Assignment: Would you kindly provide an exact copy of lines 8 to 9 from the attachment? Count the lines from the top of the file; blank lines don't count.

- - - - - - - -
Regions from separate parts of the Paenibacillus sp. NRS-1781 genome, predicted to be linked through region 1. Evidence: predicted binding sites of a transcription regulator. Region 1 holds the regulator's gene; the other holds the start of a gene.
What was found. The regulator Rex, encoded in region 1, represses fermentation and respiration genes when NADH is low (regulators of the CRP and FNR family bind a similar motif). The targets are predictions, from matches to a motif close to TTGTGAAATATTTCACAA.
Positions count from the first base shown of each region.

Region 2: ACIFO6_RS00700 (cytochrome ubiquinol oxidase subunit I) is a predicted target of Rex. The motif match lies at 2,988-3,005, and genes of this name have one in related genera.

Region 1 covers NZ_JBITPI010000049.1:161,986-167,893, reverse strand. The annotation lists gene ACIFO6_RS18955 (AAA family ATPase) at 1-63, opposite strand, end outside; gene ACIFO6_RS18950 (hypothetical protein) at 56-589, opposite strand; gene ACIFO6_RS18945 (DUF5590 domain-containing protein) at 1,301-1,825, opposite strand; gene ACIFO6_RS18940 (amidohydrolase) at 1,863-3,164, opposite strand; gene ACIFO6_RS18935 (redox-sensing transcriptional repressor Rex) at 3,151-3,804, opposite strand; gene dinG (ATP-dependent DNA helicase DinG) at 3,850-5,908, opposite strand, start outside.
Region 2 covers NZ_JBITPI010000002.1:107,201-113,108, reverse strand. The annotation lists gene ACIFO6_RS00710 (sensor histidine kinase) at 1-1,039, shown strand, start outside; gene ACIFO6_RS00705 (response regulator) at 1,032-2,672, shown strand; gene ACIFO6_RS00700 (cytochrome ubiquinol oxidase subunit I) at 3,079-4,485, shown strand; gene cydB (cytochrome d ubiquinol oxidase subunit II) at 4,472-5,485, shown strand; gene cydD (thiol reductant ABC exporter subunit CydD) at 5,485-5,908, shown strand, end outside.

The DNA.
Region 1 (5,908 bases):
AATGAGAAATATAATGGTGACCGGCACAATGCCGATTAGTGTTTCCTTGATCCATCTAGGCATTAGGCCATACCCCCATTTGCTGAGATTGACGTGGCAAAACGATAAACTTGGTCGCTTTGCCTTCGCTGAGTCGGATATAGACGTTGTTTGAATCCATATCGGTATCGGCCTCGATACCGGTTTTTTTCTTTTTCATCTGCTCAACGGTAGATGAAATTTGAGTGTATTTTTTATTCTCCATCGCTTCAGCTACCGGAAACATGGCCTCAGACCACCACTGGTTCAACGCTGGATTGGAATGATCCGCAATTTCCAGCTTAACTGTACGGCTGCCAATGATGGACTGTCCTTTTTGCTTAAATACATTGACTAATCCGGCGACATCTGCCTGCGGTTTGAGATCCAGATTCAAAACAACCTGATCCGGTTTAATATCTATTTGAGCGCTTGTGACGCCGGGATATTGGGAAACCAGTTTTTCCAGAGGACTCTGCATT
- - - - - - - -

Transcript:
Region 1 (5,908 bases):
AATGAGAAATATAATGGTGACCGGCACAATGCCGATTAGTGTTTCCTTGATCCATCTAGGCATTAGGCCATACCCCCATTTGCTGAGATTGACGTGGCAAAACGATAAACTTGGTCGCTTTGCCTTCGCTGAGTCGGATATAGACGTTGTTTGAATCCATATCGGTATCGGCCTCGATACCGGTTTTTTTCTTTTTCATCTGCTCAACGGTAGATGAAATTTGAGTGTATTTTTTATTCTCCATCGCTTCAGCTACCGGAAACATGGCCTCAGACCACCACTGGTTCAACGCTGGATTGGAATGATCCGCAATTTCCAGCTTAACTGTACGGCTGCCAATGATGGACTGTCCTTTTTGCTTAAATACATTGACTAATCCGGCGACATCTGCCTGCGGTTTGAGATCCAGATTCAAAACAACCTGATCCGGTTTAATATCTATTTGAGCGCTTGTGACGCCGGGATATTGGGAAACCAGTTTTTCCAGAGGACTCTGCATT